On a night when Ireland were given a very realistic opportunity of claiming a Six Nations Championship, it was very disappointing to see them be out classed by a youthful French side that were able to mix the brutality that the modern game demands with the panache and zest that makes French rugby such a beautiful sight to behold.
To beat France in their own back garden is an accomplishment that infrequently occurs however, as historical results have shown us, it is also not impossible.
The task that Andy Farrell and his charges were facing was not that hard to calculate, in fact it was very simple.
Beat France by six or more points and the title would be theirs.
This was all made possible as Italy kept England to a 34-5 score line which was a long way off what everybody, including themselves, would have expected as a probable outcome.
As I’ve stated already, to leave Paris with a win under your belt is not an easy thing to do albeit, when your game management is nowhere near the required level and some of your key play makers have an absolute shocker, your odds of tipping the scales in your favour are severely diminished.
Playing rugby on an international stage is not as easy as some players can make it look and there are times when an incorrect decision, a missed tackle, a forward pass, a knock-on or a moment of red mist can swing a result one way or the other and in Ireland's case all of the above happened on more than one occasion.
Perhaps on another day the Irish players would have played smarter and made better decisions however, you only get one chance at this level and there is no tomorrow to make amends.
I think Al Pacino’s speech during the movie “Any Given Sunday” best sums up just how fickle top-flight sport can be when he so brilliantly delivers his dialogue.
Part of this now illustrious dressing room speech goes as follows.
“You find out life's this game of inches, so is football. Because in either game, life or football, the margin for error is so small.
"I mean, one half a step too late or too early and you don't quite make it. One half second too slow, too fast and you don't quite catch it. The inches we need are everywhere around us. They're in every break of the game, every minute, every second.”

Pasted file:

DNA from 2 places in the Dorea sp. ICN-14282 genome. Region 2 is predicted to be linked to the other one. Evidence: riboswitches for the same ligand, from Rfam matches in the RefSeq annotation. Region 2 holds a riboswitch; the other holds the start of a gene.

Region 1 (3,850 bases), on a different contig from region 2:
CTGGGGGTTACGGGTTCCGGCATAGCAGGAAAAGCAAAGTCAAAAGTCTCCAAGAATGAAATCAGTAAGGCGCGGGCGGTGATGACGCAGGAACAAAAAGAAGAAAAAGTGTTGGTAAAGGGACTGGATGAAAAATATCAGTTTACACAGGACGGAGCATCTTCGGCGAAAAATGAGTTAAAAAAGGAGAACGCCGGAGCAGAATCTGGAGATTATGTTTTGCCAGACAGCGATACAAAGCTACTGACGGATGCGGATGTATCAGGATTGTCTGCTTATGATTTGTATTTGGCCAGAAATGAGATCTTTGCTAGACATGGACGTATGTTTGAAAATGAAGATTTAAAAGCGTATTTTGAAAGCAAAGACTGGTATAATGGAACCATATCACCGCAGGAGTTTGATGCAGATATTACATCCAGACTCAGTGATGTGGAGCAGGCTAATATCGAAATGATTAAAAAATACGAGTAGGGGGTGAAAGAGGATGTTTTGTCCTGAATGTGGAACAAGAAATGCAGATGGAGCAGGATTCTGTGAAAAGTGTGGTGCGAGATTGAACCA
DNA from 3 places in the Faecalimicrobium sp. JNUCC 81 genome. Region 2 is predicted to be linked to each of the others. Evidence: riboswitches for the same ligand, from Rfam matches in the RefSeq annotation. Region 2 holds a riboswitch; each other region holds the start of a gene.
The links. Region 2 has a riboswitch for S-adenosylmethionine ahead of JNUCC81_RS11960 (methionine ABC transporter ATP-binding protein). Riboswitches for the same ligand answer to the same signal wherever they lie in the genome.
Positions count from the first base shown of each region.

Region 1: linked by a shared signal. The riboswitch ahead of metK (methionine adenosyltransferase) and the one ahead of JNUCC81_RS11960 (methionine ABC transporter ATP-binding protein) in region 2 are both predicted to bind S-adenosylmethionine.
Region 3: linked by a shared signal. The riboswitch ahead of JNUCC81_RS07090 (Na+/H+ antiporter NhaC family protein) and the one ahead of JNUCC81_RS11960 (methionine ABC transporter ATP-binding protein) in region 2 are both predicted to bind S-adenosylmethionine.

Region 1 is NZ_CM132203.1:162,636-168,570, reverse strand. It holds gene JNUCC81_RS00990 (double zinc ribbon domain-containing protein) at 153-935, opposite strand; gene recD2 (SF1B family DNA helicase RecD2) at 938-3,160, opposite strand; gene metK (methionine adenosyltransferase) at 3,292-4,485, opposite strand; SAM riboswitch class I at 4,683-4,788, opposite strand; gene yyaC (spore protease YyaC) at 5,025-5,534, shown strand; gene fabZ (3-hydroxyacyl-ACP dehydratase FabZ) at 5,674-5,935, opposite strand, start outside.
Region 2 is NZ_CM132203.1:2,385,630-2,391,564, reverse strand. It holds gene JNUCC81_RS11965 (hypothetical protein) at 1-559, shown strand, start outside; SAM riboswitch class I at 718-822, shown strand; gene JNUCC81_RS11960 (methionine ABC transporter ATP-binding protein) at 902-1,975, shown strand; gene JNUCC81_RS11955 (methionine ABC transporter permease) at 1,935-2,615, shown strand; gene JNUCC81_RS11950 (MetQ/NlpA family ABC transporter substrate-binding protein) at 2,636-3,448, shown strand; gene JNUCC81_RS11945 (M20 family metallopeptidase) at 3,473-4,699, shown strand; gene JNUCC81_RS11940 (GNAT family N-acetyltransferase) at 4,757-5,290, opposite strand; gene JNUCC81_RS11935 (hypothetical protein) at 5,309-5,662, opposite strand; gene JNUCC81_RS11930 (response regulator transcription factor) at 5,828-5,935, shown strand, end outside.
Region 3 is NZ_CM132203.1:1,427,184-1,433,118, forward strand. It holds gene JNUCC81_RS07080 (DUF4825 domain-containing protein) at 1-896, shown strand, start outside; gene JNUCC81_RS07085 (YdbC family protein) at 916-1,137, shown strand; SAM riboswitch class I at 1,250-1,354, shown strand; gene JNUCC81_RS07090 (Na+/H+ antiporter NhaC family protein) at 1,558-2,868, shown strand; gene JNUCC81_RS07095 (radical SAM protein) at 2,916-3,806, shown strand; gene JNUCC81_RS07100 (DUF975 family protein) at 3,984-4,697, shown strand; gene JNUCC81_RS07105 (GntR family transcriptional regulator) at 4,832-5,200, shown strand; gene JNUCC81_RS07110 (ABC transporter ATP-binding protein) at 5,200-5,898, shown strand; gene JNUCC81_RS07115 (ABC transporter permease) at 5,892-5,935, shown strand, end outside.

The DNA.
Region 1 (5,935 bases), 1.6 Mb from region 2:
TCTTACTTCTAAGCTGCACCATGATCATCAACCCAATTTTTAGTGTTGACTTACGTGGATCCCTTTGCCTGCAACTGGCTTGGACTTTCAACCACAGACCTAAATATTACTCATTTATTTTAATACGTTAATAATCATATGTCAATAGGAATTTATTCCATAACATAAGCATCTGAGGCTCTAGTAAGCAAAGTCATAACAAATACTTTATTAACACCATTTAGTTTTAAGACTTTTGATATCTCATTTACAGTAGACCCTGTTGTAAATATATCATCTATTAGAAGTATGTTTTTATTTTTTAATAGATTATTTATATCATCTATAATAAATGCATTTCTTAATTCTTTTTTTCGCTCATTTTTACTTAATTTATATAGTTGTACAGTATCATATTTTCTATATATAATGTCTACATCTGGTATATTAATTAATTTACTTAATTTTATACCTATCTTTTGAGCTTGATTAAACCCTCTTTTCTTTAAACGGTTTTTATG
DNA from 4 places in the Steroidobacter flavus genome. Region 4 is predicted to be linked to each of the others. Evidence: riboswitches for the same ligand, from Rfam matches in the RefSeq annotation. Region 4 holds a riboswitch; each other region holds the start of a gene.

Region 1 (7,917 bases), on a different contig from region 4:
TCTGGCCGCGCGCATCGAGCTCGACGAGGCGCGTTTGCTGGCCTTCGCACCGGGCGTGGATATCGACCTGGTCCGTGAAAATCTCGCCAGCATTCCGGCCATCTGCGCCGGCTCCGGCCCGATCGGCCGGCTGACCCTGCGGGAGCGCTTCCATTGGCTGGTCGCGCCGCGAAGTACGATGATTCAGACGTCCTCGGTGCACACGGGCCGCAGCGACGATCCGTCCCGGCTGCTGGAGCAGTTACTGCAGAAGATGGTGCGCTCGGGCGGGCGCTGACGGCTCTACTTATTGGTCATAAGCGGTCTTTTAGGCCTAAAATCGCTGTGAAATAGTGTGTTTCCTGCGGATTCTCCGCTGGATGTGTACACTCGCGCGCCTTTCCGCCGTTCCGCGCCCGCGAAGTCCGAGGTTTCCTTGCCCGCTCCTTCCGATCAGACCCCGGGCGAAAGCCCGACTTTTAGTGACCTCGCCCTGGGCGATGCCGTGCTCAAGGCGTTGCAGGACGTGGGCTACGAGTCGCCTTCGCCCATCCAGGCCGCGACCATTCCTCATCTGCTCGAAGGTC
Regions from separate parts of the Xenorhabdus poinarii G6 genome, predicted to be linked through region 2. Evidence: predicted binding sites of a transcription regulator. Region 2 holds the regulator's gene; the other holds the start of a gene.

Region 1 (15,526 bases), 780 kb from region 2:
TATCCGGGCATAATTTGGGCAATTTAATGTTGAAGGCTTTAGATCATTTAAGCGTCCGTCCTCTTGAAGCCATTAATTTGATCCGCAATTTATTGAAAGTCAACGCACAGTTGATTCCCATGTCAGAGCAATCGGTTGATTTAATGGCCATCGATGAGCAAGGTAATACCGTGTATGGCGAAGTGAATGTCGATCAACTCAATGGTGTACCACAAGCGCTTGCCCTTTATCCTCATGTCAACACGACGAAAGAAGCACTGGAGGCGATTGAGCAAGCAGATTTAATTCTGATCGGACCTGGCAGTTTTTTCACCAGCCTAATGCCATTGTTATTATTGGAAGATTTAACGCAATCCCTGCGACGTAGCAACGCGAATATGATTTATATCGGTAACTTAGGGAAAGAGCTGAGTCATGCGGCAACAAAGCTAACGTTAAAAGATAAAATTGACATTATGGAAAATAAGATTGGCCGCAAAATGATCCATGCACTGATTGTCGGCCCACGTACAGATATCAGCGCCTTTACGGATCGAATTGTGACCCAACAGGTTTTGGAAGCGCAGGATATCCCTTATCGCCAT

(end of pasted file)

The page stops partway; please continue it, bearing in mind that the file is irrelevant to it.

Pacino’s speech is just over four minutes long and I would encourage anyone who has aspirations of playing at the pinnacle of their sport to watch it.
Yes, it’s Hollywood but its also reality.
France also made a good few mistakes, but the major difference was that Ireland were incapable of turning those mistakes into points.
French scrum half Antoine Dupont who Ireland had singled out as a key player during their pre-match video analyses turned out to be exactly what they had expected and together with his Toulouse team-mate Romain Ntamack they lapped up all of Ireland's blunders like a dehydrated cat with a fresh bowl of milk.
Apart from Dupont’s passing and kicking what caught my eye the most were his lines of support running.
Just like a top-class open side wing-forward is able to anticipate where he needs to be two or three phases before the plays actually happen, Dupont always seemed to know where he would be needed and what he had to do with the ball.
I can see how French number eight Gregory Alldritt was awarded the man of the match because of his phenomenal appetite for work and astonishing tackle count of 28 however, if it was me who had to make the choice, I would have split it between Ntamack and Dupont because of their game management and their coolness under pressure to execute what was required of them.
God help us all if this nine and ten partnership can stay free from injury and are allowed grow and flourish over the next few seasons.
At the tender ages of just 23 and 21 respectively, I can see this half-back pairing spearheading Les Blues challenge for the World Cup glory when they host it in 2023.
It is always difficult to single out any individual when you are looking at reasons as to why a team containing fifteen players fell well wide of the required level however, it would be wrong of me on this occasion not to highlight the multiple mistakes made by Ireland's full back Jacob Stockdale.
There were times in the game where this seasoned professional looked as if he had lost all concept as to what was required of him and was unable to execute even the most straightforward of tasks.
Stockdale might well have amassed a bucket full of try’s from himself over the last few seasons, but he is not even a close relation to that of an international full-back and is he a better player than Simon Zebo?
I think we all know the answer to that question.
The look of disgust and bewilderment on the face of Johnny Sexton as he was called ashore with over ten minutes remaining on the match clock and only eight points between the sides probably painted the most theoretical picture of the evening and it was clear as day he was repulsed with his coaches decision.
The only good thing for Farrell and co is that they can now look forward to the new Autumn Nations Cup which kicks off on the 13th of this month and will be followed on subsequent weekends with games against England and Georgia.
For now, it’s disappointingly back to the drawing board.